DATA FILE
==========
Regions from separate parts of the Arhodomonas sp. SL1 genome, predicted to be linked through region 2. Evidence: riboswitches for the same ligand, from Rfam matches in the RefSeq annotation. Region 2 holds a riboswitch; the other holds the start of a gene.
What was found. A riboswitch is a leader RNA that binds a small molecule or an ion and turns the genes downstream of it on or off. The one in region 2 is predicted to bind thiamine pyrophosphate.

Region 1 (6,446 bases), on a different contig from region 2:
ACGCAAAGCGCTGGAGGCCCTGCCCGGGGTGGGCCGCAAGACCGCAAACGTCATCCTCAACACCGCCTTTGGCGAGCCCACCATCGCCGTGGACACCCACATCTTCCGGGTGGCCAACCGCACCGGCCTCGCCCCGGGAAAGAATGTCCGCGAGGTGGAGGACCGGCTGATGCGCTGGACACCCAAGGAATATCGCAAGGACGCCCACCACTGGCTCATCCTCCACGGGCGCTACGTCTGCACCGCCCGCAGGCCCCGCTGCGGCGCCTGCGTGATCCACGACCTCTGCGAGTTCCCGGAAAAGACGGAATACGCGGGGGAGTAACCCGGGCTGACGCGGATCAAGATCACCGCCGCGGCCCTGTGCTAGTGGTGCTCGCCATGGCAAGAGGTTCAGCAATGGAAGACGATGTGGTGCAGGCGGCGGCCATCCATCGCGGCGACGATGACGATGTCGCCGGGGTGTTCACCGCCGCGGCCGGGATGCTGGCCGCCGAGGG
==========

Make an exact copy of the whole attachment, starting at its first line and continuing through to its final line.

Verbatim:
Regions from separate parts of the Arhodomonas sp. SL1 genome, predicted to be linked through region 2. Evidence: riboswitches for the same ligand, from Rfam matches in the RefSeq annotation. Region 2 holds a riboswitch; the other holds the start of a gene.
What was found. A riboswitch is a leader RNA that binds a small molecule or an ion and turns the genes downstream of it on or off. The one in region 2 is predicted to bind thiamine pyrophosphate.

Region 1 (6,446 bases), on a different contig from region 2:
ACGCAAAGCGCTGGAGGCCCTGCCCGGGGTGGGCCGCAAGACCGCAAACGTCATCCTCAACACCGCCTTTGGCGAGCCCACCATCGCCGTGGACACCCACATCTTCCGGGTGGCCAACCGCACCGGCCTCGCCCCGGGAAAGAATGTCCGCGAGGTGGAGGACCGGCTGATGCGCTGGACACCCAAGGAATATCGCAAGGACGCCCACCACTGGCTCATCCTCCACGGGCGCTACGTCTGCACCGCCCGCAGGCCCCGCTGCGGCGCCTGCGTGATCCACGACCTCTGCGAGTTCCCGGAAAAGACGGAATACGCGGGGGAGTAACCCGGGCTGACGCGGATCAAGATCACCGCCGCGGCCCTGTGCTAGTGGTGCTCGCCATGGCAAGAGGTTCAGCAATGGAAGACGATGTGGTGCAGGCGGCGGCCATCCATCGCGGCGACGATGACGATGTCGCCGGGGTGTTCACCGCCGCGGCCGGGATGCTGGCCGCCGAGGG